Kary Mullis has a way to combat drug-resistant bacteria, he claims, and likens the technique to the illegal possession of marijuana.
“It’s kind of like when you get stopped for a traffic ticket in L.A. and the cop drops a bag of marijuana in the back of your car and then charges you with possession of marijuana,” said the Nobel Laureate. “It’s a very fast, very efficient way to get people off of the street.” Mullis’ technique is comparable to the drug possession scenario because it plants a foreign molecule onto bacteria, which makes the complex an immediate target for an immune response.
The technique is based on the alpha gal epitope, a molecule found in other living organisms that the human immune system does not recognize, and consequently attacks. According to Mullis, this molecule is the reason why organ transplants from pigs are often unsuccessful. However, he claims he has discovered the molecule’s value to humans. “Our immune system can eat it,” said Mullis “The cells in our immune system are always hungry.”
Scientists have not been able to halt the immune response triggered by the molecule. “So why don’t we use it?” said Mullis. According to Mullis, if you can attach the molecule to bacteria, an immune response will eliminate the bacteria, even if the bacterium is resistant to other therapeutics.
Mullis attached an antibody to the alpha gal epitope, which he then attached to pathogenic bacteria. The technique hastened the time needed for the body to produce an immune response to infection in mice. The body can tap into an immune response that is either preexistent or will develop quickly.
Speaking at the annual TED conference in Long Beach, CA earlier this year, Mullis declared success over drug-resistant bacteria. TED is a nonprofit organization that sponsors conferences and talks about controversial or groundbreaking issues. “I feel now like George Bush, mission accomplished,” said Mullis. “I might be doing something dumb like he was at the time, but we’ve gotten it to work.”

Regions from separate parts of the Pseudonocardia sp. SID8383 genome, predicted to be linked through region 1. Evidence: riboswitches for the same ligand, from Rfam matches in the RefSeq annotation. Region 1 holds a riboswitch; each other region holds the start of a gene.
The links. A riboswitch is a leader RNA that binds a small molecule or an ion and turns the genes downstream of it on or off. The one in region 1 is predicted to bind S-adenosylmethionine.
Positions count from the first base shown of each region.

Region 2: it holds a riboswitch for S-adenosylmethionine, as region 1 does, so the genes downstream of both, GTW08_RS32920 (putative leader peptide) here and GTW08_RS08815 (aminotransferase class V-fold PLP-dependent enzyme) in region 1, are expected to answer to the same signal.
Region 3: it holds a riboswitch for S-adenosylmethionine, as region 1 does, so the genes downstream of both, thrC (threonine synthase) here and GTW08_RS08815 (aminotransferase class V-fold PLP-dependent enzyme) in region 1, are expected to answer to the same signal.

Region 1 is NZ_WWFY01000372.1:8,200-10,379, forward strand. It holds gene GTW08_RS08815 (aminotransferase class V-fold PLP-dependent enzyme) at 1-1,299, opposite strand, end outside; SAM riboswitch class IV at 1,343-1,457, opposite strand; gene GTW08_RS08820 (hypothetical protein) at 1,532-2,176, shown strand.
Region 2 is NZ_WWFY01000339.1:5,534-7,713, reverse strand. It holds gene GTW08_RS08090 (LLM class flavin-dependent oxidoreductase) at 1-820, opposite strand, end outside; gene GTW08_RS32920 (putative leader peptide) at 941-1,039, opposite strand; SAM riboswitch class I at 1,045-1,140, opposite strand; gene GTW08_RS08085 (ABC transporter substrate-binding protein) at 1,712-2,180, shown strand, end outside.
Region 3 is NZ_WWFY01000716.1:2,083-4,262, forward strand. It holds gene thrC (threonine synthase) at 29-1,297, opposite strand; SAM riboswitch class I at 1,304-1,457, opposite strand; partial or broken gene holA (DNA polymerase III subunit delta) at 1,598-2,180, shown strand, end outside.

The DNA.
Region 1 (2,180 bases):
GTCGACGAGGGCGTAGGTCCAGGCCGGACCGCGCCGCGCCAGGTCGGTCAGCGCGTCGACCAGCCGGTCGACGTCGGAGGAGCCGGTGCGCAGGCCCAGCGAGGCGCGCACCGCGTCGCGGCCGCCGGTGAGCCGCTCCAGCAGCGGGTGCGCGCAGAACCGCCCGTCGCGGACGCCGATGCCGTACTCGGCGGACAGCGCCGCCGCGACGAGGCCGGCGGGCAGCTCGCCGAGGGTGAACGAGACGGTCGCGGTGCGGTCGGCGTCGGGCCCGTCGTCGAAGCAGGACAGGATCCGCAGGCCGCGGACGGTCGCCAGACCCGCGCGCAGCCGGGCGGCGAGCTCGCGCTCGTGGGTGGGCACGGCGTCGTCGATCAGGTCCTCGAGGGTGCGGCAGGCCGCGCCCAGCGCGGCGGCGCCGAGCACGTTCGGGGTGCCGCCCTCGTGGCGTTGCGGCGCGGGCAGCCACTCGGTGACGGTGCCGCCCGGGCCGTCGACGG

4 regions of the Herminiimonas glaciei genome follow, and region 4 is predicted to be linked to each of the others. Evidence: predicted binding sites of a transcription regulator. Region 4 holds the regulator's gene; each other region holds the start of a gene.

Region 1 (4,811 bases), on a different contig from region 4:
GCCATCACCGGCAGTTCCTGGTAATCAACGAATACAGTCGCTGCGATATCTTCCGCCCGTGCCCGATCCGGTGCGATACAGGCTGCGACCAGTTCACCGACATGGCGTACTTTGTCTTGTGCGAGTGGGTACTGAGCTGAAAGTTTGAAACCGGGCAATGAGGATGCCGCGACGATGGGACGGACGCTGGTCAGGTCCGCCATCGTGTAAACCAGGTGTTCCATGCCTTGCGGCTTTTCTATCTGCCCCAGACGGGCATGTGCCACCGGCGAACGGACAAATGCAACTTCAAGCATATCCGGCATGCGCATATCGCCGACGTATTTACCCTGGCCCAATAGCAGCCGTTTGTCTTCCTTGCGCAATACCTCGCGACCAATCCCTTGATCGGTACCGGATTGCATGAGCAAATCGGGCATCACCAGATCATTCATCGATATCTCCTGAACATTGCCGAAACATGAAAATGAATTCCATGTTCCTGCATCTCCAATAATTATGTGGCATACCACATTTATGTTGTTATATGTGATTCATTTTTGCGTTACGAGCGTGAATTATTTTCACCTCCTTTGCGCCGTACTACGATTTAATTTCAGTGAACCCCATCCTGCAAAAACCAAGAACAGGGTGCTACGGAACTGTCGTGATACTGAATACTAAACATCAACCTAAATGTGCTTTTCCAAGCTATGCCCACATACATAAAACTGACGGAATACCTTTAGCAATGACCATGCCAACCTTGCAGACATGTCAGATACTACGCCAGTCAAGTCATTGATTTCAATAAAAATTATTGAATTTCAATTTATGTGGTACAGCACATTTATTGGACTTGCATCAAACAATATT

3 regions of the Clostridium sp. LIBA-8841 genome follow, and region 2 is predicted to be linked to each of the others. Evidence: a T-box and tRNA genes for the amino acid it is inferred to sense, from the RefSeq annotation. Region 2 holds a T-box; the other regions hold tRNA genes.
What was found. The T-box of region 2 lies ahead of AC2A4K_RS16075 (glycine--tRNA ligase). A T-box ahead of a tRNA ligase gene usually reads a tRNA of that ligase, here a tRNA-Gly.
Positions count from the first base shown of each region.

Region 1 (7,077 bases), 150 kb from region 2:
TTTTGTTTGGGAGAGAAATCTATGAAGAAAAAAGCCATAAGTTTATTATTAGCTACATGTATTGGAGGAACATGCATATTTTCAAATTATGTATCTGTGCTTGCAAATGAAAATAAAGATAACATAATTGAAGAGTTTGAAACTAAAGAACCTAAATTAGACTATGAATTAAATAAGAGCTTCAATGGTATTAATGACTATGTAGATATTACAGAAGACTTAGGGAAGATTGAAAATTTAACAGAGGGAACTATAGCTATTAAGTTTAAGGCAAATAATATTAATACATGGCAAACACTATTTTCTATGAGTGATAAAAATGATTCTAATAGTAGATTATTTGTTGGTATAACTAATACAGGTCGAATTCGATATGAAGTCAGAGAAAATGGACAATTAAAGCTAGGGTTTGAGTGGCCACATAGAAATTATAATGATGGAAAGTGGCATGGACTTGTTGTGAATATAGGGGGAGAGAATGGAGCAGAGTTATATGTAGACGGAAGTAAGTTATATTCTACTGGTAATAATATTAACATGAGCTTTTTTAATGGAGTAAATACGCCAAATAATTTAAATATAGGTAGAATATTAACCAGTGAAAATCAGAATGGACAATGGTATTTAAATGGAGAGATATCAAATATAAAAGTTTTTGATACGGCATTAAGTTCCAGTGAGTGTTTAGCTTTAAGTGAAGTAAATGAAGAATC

According to Mullis researchers from his company, Altermune, tested the technique on mice infected with anthrax. “They all survived. They lived 14 or 28 days until we finally killed them and took them apart to find out what went wrong and why they didn’t die,” said Mullis. ”They didn’t die because they didn’t have anthrax anymore.”
Mullis undertook the project after a close friend died last year of a Staph infection when powerful antibiotics failed to work. Mullis has been working to develop DNA aptamers that can bind to target sites on bacteria. The alpha gal epitope is attached the DNA aptamer, which then binds with the bacteria. The aptamer is programmed to seek out the bacteria and initiate an immune response.
In April, Mullis told an audience of San Jose State University students and faculty that he had a cure for the H1N1 flu. Mullis, who won the Nobel Prize in 1993 for discovering polymerase chain reaction, is a controversial figure in science and known for his strong opinions.